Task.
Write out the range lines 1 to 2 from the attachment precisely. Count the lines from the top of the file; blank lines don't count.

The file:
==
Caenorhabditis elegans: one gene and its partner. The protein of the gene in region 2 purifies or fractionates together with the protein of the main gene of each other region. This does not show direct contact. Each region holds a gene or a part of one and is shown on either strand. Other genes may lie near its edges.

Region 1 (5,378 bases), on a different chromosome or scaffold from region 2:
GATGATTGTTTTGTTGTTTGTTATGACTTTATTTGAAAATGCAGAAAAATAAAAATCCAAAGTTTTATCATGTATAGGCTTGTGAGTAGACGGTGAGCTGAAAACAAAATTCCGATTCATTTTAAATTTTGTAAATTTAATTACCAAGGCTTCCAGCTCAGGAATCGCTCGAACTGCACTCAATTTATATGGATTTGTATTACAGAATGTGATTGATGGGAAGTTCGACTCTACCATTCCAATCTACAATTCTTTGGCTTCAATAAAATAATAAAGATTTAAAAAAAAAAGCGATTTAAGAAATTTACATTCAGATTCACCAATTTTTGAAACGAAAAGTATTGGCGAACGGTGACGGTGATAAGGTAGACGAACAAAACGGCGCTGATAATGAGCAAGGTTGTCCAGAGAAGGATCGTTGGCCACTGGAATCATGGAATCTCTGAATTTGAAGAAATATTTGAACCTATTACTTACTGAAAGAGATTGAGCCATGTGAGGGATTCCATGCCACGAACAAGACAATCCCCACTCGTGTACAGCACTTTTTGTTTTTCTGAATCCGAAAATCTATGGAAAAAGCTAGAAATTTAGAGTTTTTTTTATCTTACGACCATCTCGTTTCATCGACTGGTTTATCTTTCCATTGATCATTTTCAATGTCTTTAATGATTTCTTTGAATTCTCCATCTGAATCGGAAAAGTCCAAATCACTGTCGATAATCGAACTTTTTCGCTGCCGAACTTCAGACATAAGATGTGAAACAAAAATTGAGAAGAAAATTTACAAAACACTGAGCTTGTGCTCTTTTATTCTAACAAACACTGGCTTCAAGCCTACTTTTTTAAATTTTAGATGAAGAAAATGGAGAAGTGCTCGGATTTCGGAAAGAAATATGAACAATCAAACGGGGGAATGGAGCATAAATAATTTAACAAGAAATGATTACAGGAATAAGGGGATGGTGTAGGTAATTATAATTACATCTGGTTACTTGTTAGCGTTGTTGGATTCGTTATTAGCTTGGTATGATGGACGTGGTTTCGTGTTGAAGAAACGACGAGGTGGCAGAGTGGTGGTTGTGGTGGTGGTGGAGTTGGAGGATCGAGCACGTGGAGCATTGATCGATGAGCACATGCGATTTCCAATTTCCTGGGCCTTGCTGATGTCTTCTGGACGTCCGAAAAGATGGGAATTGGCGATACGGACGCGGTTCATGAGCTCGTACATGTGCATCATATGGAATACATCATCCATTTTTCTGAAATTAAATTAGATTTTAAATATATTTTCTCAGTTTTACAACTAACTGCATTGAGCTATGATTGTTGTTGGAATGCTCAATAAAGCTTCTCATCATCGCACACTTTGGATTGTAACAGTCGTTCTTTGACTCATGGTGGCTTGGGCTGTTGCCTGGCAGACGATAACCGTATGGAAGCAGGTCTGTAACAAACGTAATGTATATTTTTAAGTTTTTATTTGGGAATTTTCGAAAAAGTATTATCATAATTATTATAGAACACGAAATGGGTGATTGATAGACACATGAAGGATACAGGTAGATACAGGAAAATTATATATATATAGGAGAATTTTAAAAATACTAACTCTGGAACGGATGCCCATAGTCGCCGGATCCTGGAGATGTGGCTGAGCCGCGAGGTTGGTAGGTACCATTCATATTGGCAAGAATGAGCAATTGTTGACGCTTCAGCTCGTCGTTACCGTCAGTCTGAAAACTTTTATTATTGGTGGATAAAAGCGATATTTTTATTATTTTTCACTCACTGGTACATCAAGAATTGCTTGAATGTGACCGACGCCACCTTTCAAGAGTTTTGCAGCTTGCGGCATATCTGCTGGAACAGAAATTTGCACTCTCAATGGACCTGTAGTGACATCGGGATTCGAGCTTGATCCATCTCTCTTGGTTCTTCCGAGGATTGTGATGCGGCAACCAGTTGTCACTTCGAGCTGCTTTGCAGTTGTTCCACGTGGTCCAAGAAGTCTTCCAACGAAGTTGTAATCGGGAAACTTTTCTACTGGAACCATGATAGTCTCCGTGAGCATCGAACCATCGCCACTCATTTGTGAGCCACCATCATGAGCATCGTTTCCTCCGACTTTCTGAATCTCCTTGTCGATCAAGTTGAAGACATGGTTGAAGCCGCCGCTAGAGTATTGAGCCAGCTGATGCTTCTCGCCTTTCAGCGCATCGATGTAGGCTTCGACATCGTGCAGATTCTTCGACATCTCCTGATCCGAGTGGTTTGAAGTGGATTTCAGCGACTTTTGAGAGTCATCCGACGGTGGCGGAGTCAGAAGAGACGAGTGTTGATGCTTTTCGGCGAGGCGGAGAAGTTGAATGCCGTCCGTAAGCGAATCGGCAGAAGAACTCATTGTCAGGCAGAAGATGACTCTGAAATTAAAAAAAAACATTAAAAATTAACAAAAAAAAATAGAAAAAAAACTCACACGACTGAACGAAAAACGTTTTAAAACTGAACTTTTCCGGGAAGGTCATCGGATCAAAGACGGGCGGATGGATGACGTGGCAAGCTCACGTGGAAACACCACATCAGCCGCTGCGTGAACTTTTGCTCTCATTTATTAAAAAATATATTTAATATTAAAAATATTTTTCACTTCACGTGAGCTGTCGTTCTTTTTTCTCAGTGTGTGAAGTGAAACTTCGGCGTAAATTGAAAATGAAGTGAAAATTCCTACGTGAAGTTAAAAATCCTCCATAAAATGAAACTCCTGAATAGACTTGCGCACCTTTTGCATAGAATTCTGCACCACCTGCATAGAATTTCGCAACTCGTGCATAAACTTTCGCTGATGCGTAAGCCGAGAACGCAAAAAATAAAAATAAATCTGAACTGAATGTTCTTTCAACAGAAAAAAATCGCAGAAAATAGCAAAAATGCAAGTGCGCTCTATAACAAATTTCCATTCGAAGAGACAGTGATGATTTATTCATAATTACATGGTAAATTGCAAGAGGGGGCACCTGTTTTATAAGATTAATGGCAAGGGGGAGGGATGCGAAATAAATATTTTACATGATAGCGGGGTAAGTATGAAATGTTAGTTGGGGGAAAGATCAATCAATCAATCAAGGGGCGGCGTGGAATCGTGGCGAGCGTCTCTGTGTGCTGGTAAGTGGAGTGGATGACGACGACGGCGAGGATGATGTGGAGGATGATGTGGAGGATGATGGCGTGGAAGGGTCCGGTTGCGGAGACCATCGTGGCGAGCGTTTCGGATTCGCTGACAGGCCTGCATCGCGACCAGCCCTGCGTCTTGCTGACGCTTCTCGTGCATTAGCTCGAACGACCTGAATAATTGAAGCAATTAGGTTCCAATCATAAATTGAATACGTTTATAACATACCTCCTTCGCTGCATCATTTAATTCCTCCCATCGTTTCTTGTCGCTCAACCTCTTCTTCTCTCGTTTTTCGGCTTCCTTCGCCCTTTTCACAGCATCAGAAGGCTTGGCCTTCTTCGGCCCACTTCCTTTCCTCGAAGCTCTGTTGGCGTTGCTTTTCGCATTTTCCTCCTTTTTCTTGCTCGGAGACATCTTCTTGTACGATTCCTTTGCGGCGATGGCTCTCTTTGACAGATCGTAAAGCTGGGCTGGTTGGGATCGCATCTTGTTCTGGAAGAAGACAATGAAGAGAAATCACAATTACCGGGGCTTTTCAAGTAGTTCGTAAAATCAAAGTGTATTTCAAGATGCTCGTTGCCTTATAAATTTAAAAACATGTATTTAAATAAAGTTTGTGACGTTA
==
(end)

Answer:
Caenorhabditis elegans: one gene and its partner. The protein of the gene in region 2 purifies or fractionates together with the protein of the main gene of each other region. This does not show direct contact. Each region holds a gene or a part of one and is shown on either strand. Other genes may lie near its edges.

Region 1 (5,378 bases), on a different chromosome or scaffold from region 2: